When you flip on CBS Sunday Morning, you’ll see someone who might be familiar to you if you know anything about the costuming world. Ann Roth will be featured on November 16th at 9 a..m, discussing her career and her own surprise at her fame, despite an entire career behind the scenes.
Although I have never worked for Ann Roth, I have worked with several of her protégés who have gone on to become designers. While working at her studio, The Costume Depot, I have been fortunate to see her in fittings creating a bond with an actor and exploring the character they will be playing.
It is almost unheard of for someone from the “technical” side of the business to be noticed by network television, but Ms. Roth is a deserving exception. She has received about every accolade the entertainment community can bestow – the Oscar, Tony, BAFTA and multiple nominations for each. She has even been recognized by the Academy for her Lifetime Achievement at the 2012 Hamptons Film Festival. She will tell you that she was perplexed by the Lifetime Achievement Award, saying it made her sound old and she doesn’t feel it. She quickly reminded everyone that she is, after all, still working.
This much-celebrated legend has created a character’s persona with the cut of a simple pair of jeans or a cowboy hat. These perfect brushstrokes are created in close collaboration with the actor and they have a transformative effect that creates the character. “When in the fitting room, you’re with an actor with a distinct personality” Ms. Roth said, “[then] you look at them coming toward you and there is a character there. It is…remarkable!” After all these years her voice is still filled with enthusiasm.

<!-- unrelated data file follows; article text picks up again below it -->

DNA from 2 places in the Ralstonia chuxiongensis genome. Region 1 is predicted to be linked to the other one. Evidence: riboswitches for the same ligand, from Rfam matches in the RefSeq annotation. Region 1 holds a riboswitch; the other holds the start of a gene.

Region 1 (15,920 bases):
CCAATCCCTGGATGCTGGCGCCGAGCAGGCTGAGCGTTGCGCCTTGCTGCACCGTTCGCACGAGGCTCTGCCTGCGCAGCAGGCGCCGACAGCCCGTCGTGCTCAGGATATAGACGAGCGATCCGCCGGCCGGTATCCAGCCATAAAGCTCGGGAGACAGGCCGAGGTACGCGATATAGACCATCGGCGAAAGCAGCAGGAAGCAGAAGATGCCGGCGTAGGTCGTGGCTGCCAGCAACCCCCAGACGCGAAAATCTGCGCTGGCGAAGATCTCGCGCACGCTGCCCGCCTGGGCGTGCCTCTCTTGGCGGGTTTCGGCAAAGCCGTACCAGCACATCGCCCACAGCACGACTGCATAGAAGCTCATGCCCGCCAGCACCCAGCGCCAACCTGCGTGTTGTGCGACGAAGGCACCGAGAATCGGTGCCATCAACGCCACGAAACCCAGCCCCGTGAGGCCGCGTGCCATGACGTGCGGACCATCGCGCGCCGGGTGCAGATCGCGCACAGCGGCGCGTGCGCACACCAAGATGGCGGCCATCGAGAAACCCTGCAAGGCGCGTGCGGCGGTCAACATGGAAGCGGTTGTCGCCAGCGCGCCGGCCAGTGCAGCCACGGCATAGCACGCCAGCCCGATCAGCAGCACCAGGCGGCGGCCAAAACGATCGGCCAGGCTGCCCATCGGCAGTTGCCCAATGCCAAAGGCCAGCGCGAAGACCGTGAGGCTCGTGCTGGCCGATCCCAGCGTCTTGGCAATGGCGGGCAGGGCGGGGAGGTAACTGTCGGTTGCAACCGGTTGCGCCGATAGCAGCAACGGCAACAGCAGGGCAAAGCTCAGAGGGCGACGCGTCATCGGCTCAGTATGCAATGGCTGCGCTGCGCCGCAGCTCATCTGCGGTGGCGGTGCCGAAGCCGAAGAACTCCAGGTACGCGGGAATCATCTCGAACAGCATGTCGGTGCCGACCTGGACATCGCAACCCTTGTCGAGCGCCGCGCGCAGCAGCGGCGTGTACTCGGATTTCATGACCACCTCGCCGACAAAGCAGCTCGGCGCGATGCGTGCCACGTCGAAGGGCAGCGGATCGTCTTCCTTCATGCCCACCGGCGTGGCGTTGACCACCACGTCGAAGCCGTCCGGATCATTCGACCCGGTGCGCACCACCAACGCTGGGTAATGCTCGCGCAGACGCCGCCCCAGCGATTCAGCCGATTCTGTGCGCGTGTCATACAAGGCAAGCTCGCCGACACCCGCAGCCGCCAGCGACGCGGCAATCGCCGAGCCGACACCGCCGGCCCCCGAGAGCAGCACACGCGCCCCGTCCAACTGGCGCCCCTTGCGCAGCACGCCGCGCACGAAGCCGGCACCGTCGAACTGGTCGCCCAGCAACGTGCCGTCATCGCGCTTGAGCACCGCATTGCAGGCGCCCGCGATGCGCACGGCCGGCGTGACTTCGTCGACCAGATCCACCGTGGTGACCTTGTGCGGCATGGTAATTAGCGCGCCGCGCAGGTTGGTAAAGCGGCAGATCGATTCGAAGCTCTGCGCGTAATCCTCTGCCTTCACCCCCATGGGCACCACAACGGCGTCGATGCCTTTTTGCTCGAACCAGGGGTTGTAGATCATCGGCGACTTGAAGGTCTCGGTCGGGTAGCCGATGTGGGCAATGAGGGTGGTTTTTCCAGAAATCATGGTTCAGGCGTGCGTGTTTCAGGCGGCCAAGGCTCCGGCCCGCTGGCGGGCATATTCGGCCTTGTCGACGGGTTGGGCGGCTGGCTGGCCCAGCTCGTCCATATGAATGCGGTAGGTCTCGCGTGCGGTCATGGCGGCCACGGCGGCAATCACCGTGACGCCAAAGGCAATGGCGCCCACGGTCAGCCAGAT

Mike Nichols, with whom she has worked for nearly 50 years, tells of his reaction when he first saw the look Ms. Roth had created for Meryl Streep in Silkwood. He describes the choices and his reaction as he relates in his Forward to the book Ann Roth* “Out came Meryl, smoking, in a very short denim skirt that barely reached the top of her thighs, a very tight T-shirt with a pack of cigarettes rolled into one of the short sleeves, no stockings or socks, her bare legs stuck into cowboy boots. I had to sit down, I got so dizzy. Here was Karen, very real.”
Nathan Lane describes her as being “like a great actor, there is great attention to detail, character and authenticity.” It is this focus on collaboration that has made her who she is. In Mr. Lane’s understated words, “sort of a legend.”
I am looking forward to watching her interview. We will see her home in the bucolic hills of Pennsylvania. The Costume Depot where I, along with just about every other wardrobe person in New York, has worked will be featured as well.
Ann Roth by Holly Poe Durbin & Bonnie Kruger (published USITT in conjunction with Broadway Press)